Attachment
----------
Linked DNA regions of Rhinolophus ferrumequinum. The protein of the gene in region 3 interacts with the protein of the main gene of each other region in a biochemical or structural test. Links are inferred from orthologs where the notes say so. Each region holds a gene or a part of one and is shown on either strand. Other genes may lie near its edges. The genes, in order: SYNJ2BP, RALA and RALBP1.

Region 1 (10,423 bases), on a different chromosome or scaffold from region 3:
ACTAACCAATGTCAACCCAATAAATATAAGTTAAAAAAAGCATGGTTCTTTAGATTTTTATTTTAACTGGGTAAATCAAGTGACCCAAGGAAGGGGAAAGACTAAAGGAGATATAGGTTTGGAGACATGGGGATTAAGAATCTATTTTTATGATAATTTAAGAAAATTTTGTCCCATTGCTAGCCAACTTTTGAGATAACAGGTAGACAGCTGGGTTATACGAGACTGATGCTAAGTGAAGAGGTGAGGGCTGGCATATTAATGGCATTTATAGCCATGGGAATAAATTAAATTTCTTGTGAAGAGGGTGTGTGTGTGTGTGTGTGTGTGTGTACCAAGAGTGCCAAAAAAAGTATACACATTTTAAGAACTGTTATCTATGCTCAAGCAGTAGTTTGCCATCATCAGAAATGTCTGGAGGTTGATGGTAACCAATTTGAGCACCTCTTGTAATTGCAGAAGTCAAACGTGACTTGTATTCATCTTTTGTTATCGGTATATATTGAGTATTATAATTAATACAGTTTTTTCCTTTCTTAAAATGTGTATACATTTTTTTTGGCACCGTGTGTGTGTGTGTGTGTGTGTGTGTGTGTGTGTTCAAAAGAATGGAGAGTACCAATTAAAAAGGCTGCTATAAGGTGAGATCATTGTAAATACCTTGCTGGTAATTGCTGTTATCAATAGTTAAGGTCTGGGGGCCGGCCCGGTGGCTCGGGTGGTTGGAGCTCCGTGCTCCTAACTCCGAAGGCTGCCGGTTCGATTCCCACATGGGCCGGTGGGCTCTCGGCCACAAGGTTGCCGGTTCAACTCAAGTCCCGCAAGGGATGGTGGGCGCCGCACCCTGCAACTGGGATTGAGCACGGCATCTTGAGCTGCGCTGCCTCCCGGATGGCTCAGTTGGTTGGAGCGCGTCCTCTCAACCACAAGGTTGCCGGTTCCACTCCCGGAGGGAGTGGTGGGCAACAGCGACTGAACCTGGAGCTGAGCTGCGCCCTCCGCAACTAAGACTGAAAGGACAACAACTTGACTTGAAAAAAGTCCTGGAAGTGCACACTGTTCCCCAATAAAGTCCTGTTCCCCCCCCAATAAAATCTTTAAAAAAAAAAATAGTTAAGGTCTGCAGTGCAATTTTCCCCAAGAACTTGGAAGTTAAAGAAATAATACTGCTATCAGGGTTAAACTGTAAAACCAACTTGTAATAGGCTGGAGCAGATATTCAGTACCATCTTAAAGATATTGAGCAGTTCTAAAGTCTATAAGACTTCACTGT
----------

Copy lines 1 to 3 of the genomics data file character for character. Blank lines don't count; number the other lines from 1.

Linked DNA regions of Rhinolophus ferrumequinum. The protein of the gene in region 3 interacts with the protein of the main gene of each other region in a biochemical or structural test. Links are inferred from orthologs where the notes say so. Each region holds a gene or a part of one and is shown on either strand. Other genes may lie near its edges. The genes, in order: SYNJ2BP, RALA and RALBP1.

Region 1 (10,423 bases), on a different chromosome or scaffold from region 3:
ACTAACCAATGTCAACCCAATAAATATAAGTTAAAAAAAGCATGGTTCTTTAGATTTTTATTTTAACTGGGTAAATCAAGTGACCCAAGGAAGGGGAAAGACTAAAGGAGATATAGGTTTGGAGACATGGGGATTAAGAATCTATTTTTATGATAATTTAAGAAAATTTTGTCCCATTGCTAGCCAACTTTTGAGATAACAGGTAGACAGCTGGGTTATACGAGACTGATGCTAAGTGAAGAGGTGAGGGCTGGCATATTAATGGCATTTATAGCCATGGGAATAAATTAAATTTCTTGTGAAGAGGGTGTGTGTGTGTGTGTGTGTGTGTGTACCAAGAGTGCCAAAAAAAGTATACACATTTTAAGAACTGTTATCTATGCTCAAGCAGTAGTTTGCCATCATCAGAAATGTCTGGAGGTTGATGGTAACCAATTTGAGCACCTCTTGTAATTGCAGAAGTCAAACGTGACTTGTATTCATCTTTTGTTATCGGTATATATTGAGTATTATAATTAATACAGTTTTTTCCTTTCTTAAAATGTGTATACATTTTTTTTGGCACCGTGTGTGTGTGTGTGTGTGTGTGTGTGTGTGTGTTCAAAAGAATGGAGAGTACCAATTAAAAAGGCTGCTATAAGGTGAGATCATTGTAAATACCTTGCTGGTAATTGCTGTTATCAATAGTTAAGGTCTGGGGGCCGGCCCGGTGGCTCGGGTGGTTGGAGCTCCGTGCTCCTAACTCCGAAGGCTGCCGGTTCGATTCCCACATGGGCCGGTGGGCTCTCGGCCACAAGGTTGCCGGTTCAACTCAAGTCCCGCAAGGGATGGTGGGCGCCGCACCCTGCAACTGGGATTGAGCACGGCATCTTGAGCTGCGCTGCCTCCCGGATGGCTCAGTTGGTTGGAGCGCGTCCTCTCAACCACAAGGTTGCCGGTTCCACTCCCGGAGGGAGTGGTGGGCAACAGCGACTGAACCTGGAGCTGAGCTGCGCCCTCCGCAACTAAGACTGAAAGGACAACAACTTGACTTGAAAAAAGTCCTGGAAGTGCACACTGTTCCCCAATAAAGTCCTGTTCCCCCCCCAATAAAATCTTTAAAAAAAAAAATAGTTAAGGTCTGCAGTGCAATTTTCCCCAAGAACTTGGAAGTTAAAGAAATAATACTGCTATCAGGGTTAAACTGTAAAACCAACTTGTAATAGGCTGGAGCAGATATTCAGTACCATCTTAAAGATATTGAGCAGTTCTAAAGTCTATAAGACTTCACTGT